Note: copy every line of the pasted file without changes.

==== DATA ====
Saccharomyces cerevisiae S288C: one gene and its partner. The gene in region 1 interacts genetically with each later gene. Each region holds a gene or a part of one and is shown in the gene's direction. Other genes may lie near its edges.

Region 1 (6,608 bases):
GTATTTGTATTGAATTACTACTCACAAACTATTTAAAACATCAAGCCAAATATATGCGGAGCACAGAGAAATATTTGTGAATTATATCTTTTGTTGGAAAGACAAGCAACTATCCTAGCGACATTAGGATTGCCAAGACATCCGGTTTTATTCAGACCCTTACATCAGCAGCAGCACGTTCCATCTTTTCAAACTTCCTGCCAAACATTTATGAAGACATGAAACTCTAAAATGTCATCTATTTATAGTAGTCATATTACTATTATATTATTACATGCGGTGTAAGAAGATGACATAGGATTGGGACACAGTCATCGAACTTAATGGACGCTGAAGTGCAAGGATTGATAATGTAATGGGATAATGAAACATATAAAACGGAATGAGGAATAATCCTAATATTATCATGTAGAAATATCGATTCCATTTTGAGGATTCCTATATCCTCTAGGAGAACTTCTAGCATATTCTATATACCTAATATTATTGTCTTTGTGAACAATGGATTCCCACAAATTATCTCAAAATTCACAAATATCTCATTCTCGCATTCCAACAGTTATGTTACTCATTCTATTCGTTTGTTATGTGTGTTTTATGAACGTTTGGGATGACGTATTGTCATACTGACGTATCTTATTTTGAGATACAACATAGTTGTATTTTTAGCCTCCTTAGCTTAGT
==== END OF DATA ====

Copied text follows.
Saccharomyces cerevisiae S288C: one gene and its partner. The gene in region 1 interacts genetically with each later gene. Each region holds a gene or a part of one and is shown in the gene's direction. Other genes may lie near its edges.

Region 1 (6,608 bases):
GTATTTGTATTGAATTACTACTCACAAACTATTTAAAACATCAAGCCAAATATATGCGGAGCACAGAGAAATATTTGTGAATTATATCTTTTGTTGGAAAGACAAGCAACTATCCTAGCGACATTAGGATTGCCAAGACATCCGGTTTTATTCAGACCCTTACATCAGCAGCAGCACGTTCCATCTTTTCAAACTTCCTGCCAAACATTTATGAAGACATGAAACTCTAAAATGTCATCTATTTATAGTAGTCATATTACTATTATATTATTACATGCGGTGTAAGAAGATGACATAGGATTGGGACACAGTCATCGAACTTAATGGACGCTGAAGTGCAAGGATTGATAATGTAATGGGATAATGAAACATATAAAACGGAATGAGGAATAATCCTAATATTATCATGTAGAAATATCGATTCCATTTTGAGGATTCCTATATCCTCTAGGAGAACTTCTAGCATATTCTATATACCTAATATTATTGTCTTTGTGAACAATGGATTCCCACAAATTATCTCAAAATTCACAAATATCTCATTCTCGCATTCCAACAGTTATGTTACTCATTCTATTCGTTTGTTATGTGTGTTTTATGAACGTTTGGGATGACGTATTGTCATACTGACGTATCTTATTTTGAGATACAACATAGTTGTATTTTTAGCCTCCTTAGCTTAGT